Running during lockdown/s in 2020
2020…what a crazy year it was! With everything COVID has brought us, the disruption in many of our everyday lives has meant that we’ve all had to find new ways to keep ourselves busy. While some (myself included) have spent hours on the couch watching every new show Netflix has to offer, a lot of people have taken up running during lockdown. There are the first timers, the weekend warriors who are now training like athletes and even the seasoned runners who have taken up the challenge of aiming for a personal best.
In my first few months working at the Physiotherapy Centre I have already seen a number of clients who have taken up running for the first time, or have increased their running load, which has resulted in an injury. Injury prevention/management is so important because it allows for consistency in training, which is the best performance enhancer you can get!
I thought I would write a brief blog about my own running journey over lockdown as well as that of my partner, Gina (who in contrast has taken up running for the first time), and take you through our experiences, challenges and tips for staying out on the track and achieving your best.
2020 brought an opportunity for me to work on my longer distance running. My running background is sport-specific to Australian Rules Football, which is explained here https://www.youtube.com/watch?v=v4xFQLfvTDw. Typically, Aussie Rules Football involves more of a focus on interval training or stop/start running (among other things), rarely running constantly for extended periods of time. My goal through lockdown was to build up to running a half marathon (21.1km).
One of the key resources I used was Runnez. Runnez is an Australian based company but their content can be accessed online worldwide. They offer pre-recorded running sessions that can be played through your phone. It is like having a personal running coach in your pocket, as head-coach Rick coaches/motivates you through the session. They offer a free trial for anyone interested in seeing what they have to offer, you can check them out here: www.runnez.com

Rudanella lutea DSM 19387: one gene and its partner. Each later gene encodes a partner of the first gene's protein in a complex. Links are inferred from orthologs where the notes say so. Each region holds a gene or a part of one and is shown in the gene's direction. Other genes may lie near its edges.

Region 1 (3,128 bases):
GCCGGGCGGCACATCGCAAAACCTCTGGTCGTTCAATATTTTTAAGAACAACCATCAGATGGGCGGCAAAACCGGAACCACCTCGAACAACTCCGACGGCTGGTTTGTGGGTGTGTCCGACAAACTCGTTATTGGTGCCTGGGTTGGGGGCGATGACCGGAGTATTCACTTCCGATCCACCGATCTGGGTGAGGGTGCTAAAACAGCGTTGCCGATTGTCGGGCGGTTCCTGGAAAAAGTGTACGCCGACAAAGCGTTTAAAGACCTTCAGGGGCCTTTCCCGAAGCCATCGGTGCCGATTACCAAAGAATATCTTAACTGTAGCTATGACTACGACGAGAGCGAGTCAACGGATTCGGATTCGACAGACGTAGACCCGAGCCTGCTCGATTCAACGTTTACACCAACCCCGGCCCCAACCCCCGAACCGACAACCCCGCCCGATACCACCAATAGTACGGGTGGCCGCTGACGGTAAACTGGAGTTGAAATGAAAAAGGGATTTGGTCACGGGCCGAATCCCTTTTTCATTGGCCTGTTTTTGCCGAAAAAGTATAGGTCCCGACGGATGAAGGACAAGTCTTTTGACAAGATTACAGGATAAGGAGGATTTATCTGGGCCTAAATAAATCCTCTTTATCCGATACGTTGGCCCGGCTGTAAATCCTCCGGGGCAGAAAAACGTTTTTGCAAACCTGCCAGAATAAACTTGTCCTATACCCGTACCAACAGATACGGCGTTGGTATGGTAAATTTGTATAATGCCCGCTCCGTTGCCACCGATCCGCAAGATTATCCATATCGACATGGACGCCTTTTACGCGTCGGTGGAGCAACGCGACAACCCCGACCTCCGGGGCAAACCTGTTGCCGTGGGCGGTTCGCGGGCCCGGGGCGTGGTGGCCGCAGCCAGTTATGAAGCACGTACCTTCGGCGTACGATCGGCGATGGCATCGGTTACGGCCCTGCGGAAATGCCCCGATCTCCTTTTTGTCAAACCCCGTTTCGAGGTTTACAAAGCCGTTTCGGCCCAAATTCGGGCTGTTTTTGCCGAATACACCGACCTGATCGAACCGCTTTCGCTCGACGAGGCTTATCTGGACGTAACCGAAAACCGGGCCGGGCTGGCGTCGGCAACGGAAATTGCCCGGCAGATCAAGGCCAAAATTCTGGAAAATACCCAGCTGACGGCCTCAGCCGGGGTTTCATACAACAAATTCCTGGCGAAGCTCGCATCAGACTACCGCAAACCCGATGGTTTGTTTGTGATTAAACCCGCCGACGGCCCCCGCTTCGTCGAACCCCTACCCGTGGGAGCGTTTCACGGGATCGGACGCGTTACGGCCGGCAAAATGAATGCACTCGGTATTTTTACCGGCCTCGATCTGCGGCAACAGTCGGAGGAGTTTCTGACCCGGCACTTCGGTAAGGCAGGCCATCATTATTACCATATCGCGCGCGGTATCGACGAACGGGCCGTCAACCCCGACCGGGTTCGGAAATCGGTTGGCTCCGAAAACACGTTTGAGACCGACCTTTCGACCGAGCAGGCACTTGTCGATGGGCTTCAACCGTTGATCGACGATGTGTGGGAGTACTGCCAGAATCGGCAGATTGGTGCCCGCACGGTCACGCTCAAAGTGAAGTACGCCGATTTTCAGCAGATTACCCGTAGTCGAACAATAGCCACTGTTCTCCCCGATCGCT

I would generally do 2 Runnez sessions per week, covering around 6-8km per session. Then on the weekend a longer run, progressively building to the 21.1km. I have now run 3 half marathons this year with a personal best time of 1 hour 42 minutes.
In terms of injury prevention, I made sure I monitored my weekly loading and kept an eye on my Acute:Chronic workload ratio (https://www.scienceforsport.com/acutechronic-workload-ratio/). I also made sure to maintain 1-2 sessions per week of strength and conditioning, primarily using body weight and resistance bands without access to the gym for most of the year.
In contrast, my partner Gina took up running for the first time over lockdown. She has never run before, but she decided to give it a try, with the eventual goal of running 5km. She used an app called ‘Runkeeper’ which took her through progressive sessions allowing her to gradually build up to 5km.
Injury prevention for Gina was simplified and mainly involved monitoring how she pulled up from runs and modifying her weekly workload accordingly. A simple way to do this is to see how you feel 24 hours or the day after a session. If you are sore, you may have pushed the limit of what your body is ready to tolerate and should be mindful of increasing your load the next session.
Running is such a great form of physical activity with many physical, social and psychological benefits. If you are thinking of taking up running, it may be worth coming into the clinic to allow one of our physiotherapists to perform a screening to identify any issues that may predispose you to injury and to put together a plan/program to avoid injury or overload. Conversely, if you have already taken up running and have any questions or have developed a niggle that is affecting your running our physiotherapists can provide treatment and advice to keep you on track.
If you have any questions about running or a running related injury, please feel free to email me at firstname.lastname@example.org for advice or schedule an appointment at the centre.
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